The Food-Water-Energy Nexus and Household Behavior: An Oregon Case Study

Erika Allen Wolters, Brent S Steel, Rebecca L Warner

Abstract


The food-water-energy (FWE) nexus is by definition a ‘wicked problem’ in that potential solutions in one sector may inadvertently create perverse effects in another such as a reduction of available water for energy or food production. Extant and projected demand for FWE creates an intertwined problem of supply and demand and new policy considerations for managing the nexus. This study examines the FWE behaviors of Oregon households using survey data gathered in 2017. Findings suggest that a majority of all sampled households have engaged in sustainable food, energy and water behaviors in the last five years, with rural households less likely to participate in such activities when compared to urban households. Education, environmental values—as measured by the New Ecological Paradigm—and environmental efficacy were also found to be significant predictors of both individual FWE behaviors as well as behaviors in the FWE nexus. The study concludes with some policy recommendations for encouraging sustainable public FWE nexus behaviors.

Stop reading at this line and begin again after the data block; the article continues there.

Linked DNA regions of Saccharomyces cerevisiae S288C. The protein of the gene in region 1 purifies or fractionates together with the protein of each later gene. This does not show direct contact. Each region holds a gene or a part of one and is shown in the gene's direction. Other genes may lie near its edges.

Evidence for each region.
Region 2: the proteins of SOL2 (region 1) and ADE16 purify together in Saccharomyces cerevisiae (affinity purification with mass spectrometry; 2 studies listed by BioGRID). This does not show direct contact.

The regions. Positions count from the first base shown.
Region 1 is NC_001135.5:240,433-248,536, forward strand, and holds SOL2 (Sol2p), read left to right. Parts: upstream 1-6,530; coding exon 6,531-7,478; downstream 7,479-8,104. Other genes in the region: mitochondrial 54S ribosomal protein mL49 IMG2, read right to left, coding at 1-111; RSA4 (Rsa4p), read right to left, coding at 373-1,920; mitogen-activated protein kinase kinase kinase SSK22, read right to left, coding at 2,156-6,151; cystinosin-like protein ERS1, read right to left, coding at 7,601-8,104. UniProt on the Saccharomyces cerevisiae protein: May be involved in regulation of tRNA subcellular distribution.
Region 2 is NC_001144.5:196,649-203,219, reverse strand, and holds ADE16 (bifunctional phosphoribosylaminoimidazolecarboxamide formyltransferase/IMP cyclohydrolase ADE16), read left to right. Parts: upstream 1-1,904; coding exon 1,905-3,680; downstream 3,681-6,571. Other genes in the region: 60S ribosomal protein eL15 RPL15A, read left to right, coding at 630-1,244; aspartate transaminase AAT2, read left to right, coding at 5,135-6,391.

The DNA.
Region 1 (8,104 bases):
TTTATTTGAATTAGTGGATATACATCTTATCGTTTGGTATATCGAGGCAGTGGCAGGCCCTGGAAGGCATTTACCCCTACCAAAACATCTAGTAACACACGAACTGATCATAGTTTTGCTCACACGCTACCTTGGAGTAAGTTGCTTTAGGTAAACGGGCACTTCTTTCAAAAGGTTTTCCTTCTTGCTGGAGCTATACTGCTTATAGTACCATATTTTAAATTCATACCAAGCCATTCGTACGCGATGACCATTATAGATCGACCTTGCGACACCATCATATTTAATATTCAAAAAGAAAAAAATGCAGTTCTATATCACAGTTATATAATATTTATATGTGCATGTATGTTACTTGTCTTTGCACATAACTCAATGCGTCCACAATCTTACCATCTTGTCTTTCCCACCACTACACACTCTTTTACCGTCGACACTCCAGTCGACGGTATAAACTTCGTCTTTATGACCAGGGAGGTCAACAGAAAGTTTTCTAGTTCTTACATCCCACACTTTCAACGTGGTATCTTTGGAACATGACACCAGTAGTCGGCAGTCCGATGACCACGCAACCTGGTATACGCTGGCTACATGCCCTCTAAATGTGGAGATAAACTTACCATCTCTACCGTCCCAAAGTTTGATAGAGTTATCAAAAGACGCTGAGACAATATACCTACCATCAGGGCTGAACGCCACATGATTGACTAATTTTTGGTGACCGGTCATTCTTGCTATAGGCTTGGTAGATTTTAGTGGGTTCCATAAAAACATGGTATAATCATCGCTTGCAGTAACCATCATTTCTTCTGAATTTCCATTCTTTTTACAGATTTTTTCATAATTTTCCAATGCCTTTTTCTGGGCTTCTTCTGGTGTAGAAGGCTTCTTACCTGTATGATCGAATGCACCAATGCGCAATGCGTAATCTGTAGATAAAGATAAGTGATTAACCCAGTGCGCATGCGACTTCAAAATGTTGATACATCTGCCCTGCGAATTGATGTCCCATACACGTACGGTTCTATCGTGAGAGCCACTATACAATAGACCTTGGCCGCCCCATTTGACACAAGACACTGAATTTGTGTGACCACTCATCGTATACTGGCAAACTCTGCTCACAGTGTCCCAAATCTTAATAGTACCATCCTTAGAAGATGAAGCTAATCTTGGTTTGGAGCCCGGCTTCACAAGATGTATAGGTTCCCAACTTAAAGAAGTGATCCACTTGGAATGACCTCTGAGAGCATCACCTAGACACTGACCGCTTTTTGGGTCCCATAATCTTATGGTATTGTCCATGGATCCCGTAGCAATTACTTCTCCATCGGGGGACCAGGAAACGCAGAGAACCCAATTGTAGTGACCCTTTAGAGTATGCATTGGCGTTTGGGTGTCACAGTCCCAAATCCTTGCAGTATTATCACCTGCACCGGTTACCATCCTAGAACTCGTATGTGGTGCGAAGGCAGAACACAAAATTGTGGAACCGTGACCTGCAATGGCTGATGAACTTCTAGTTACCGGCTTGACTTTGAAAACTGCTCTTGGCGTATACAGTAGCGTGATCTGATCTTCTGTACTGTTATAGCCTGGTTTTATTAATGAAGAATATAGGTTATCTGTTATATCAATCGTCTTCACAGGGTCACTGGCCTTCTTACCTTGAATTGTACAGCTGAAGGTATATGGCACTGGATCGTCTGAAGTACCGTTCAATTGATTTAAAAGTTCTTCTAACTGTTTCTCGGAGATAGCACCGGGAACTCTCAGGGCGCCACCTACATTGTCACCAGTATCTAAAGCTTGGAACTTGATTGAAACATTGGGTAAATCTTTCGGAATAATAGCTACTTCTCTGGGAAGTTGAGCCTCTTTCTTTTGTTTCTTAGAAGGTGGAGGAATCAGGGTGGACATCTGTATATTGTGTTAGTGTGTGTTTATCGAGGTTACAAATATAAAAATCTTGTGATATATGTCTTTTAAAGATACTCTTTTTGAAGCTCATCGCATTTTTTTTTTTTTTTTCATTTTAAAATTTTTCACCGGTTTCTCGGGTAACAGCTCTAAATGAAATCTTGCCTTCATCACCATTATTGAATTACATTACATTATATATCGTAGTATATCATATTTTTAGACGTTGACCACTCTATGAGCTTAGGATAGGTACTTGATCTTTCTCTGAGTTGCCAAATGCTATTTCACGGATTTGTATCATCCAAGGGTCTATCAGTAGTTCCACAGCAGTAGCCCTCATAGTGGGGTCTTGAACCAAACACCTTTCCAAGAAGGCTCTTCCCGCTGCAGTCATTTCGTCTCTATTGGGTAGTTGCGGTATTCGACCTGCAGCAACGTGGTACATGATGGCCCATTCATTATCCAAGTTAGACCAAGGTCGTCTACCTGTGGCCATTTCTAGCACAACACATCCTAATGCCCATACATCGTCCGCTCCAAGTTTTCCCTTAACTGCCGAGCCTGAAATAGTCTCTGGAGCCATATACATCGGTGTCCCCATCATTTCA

Keywords: FWE Nexus; rural-urban residency; new ecological paradigm; environmental efficacy; sustainable household behavior

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The Journal of Rural and Community Development is supported by SSHRC.

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